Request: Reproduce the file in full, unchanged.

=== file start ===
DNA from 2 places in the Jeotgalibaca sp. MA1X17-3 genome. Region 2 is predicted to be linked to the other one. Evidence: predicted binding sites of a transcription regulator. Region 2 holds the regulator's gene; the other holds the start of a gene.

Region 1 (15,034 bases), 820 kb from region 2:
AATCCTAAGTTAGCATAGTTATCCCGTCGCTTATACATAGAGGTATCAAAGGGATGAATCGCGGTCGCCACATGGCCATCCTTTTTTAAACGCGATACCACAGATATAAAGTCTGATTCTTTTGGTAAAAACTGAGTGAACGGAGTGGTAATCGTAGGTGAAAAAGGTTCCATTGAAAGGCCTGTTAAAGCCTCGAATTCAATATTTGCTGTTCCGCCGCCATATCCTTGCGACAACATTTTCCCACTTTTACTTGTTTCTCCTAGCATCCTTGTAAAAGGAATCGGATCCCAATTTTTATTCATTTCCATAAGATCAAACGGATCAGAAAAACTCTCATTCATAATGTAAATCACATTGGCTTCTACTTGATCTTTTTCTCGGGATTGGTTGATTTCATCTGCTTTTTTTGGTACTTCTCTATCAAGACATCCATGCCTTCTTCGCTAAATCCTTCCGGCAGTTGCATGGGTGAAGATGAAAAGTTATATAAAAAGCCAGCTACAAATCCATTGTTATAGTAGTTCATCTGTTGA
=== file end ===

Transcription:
DNA from 2 places in the Jeotgalibaca sp. MA1X17-3 genome. Region 2 is predicted to be linked to the other one. Evidence: predicted binding sites of a transcription regulator. Region 2 holds the regulator's gene; the other holds the start of a gene.

Region 1 (15,034 bases), 820 kb from region 2:
AATCCTAAGTTAGCATAGTTATCCCGTCGCTTATACATAGAGGTATCAAAGGGATGAATCGCGGTCGCCACATGGCCATCCTTTTTTAAACGCGATACCACAGATATAAAGTCTGATTCTTTTGGTAAAAACTGAGTGAACGGAGTGGTAATCGTAGGTGAAAAAGGTTCCATTGAAAGGCCTGTTAAAGCCTCGAATTCAATATTTGCTGTTCCGCCGCCATATCCTTGCGACAACATTTTCCCACTTTTACTTGTTTCTCCTAGCATCCTTGTAAAAGGAATCGGATCCCAATTTTTATTCATTTCCATAAGATCAAACGGATCAGAAAAACTCTCATTCATAATGTAAATCACATTGGCTTCTACTTGATCTTTTTCTCGGGATTGGTTGATTTCATCTGCTTTTTTTGGTACTTCTCTATCAAGACATCCATGCCTTCTTCGCTAAATCCTTCCGGCAGTTGCATGGGTGAAGATGAAAAGTTATATAAAAAGCCAGCTACAAATCCATTGTTATAGTAGTTCATCTGTTGA